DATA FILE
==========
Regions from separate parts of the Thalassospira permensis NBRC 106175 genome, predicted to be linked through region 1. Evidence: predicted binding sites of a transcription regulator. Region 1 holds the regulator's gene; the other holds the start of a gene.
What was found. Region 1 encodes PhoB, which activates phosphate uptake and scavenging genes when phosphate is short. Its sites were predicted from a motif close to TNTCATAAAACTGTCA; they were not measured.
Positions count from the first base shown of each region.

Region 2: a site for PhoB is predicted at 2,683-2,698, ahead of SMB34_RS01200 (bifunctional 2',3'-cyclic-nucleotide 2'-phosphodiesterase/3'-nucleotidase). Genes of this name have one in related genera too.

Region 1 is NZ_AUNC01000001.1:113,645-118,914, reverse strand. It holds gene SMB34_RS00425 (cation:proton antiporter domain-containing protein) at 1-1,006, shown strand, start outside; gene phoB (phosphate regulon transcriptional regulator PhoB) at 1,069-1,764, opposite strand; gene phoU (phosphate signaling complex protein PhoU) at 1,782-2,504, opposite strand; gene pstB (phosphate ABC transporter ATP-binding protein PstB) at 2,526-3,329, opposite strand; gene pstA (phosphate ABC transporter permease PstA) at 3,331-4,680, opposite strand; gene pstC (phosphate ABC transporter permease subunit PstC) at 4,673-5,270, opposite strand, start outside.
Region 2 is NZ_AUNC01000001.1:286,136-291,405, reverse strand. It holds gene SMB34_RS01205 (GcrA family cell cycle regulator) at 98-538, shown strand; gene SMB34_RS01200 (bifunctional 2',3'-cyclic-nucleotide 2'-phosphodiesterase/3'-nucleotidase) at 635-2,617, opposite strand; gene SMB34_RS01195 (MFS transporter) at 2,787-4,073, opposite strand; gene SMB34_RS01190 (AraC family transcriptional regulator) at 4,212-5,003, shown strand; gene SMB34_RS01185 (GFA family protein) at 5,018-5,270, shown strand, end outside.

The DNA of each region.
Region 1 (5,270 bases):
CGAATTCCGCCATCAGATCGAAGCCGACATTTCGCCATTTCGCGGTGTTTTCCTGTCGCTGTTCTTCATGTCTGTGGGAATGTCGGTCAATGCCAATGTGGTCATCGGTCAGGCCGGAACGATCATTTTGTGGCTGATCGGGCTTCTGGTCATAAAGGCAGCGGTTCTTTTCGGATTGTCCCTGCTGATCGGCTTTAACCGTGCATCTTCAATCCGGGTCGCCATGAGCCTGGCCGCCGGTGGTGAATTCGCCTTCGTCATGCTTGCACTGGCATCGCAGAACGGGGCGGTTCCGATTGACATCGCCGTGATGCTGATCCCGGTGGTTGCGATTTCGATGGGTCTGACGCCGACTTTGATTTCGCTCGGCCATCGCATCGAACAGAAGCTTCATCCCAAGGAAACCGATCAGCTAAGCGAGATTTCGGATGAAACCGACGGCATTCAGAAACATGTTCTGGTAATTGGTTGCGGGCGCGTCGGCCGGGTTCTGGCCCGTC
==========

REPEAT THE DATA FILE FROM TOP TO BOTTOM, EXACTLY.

Regions from separate parts of the Thalassospira permensis NBRC 106175 genome, predicted to be linked through region 1. Evidence: predicted binding sites of a transcription regulator. Region 1 holds the regulator's gene; the other holds the start of a gene.
What was found. Region 1 encodes PhoB, which activates phosphate uptake and scavenging genes when phosphate is short. Its sites were predicted from a motif close to TNTCATAAAACTGTCA; they were not measured.
Positions count from the first base shown of each region.

Region 2: a site for PhoB is predicted at 2,683-2,698, ahead of SMB34_RS01200 (bifunctional 2',3'-cyclic-nucleotide 2'-phosphodiesterase/3'-nucleotidase). Genes of this name have one in related genera too.

Region 1 is NZ_AUNC01000001.1:113,645-118,914, reverse strand. It holds gene SMB34_RS00425 (cation:proton antiporter domain-containing protein) at 1-1,006, shown strand, start outside; gene phoB (phosphate regulon transcriptional regulator PhoB) at 1,069-1,764, opposite strand; gene phoU (phosphate signaling complex protein PhoU) at 1,782-2,504, opposite strand; gene pstB (phosphate ABC transporter ATP-binding protein PstB) at 2,526-3,329, opposite strand; gene pstA (phosphate ABC transporter permease PstA) at 3,331-4,680, opposite strand; gene pstC (phosphate ABC transporter permease subunit PstC) at 4,673-5,270, opposite strand, start outside.
Region 2 is NZ_AUNC01000001.1:286,136-291,405, reverse strand. It holds gene SMB34_RS01205 (GcrA family cell cycle regulator) at 98-538, shown strand; gene SMB34_RS01200 (bifunctional 2',3'-cyclic-nucleotide 2'-phosphodiesterase/3'-nucleotidase) at 635-2,617, opposite strand; gene SMB34_RS01195 (MFS transporter) at 2,787-4,073, opposite strand; gene SMB34_RS01190 (AraC family transcriptional regulator) at 4,212-5,003, shown strand; gene SMB34_RS01185 (GFA family protein) at 5,018-5,270, shown strand, end outside.

The DNA of each region.
Region 1 (5,270 bases):
CGAATTCCGCCATCAGATCGAAGCCGACATTTCGCCATTTCGCGGTGTTTTCCTGTCGCTGTTCTTCATGTCTGTGGGAATGTCGGTCAATGCCAATGTGGTCATCGGTCAGGCCGGAACGATCATTTTGTGGCTGATCGGGCTTCTGGTCATAAAGGCAGCGGTTCTTTTCGGATTGTCCCTGCTGATCGGCTTTAACCGTGCATCTTCAATCCGGGTCGCCATGAGCCTGGCCGCCGGTGGTGAATTCGCCTTCGTCATGCTTGCACTGGCATCGCAGAACGGGGCGGTTCCGATTGACATCGCCGTGATGCTGATCCCGGTGGTTGCGATTTCGATGGGTCTGACGCCGACTTTGATTTCGCTCGGCCATCGCATCGAACAGAAGCTTCATCCCAAGGAAACCGATCAGCTAAGCGAGATTTCGGATGAAACCGACGGCATTCAGAAACATGTTCTGGTAATTGGTTGCGGGCGCGTCGGCCGGGTTCTGGCCCGTC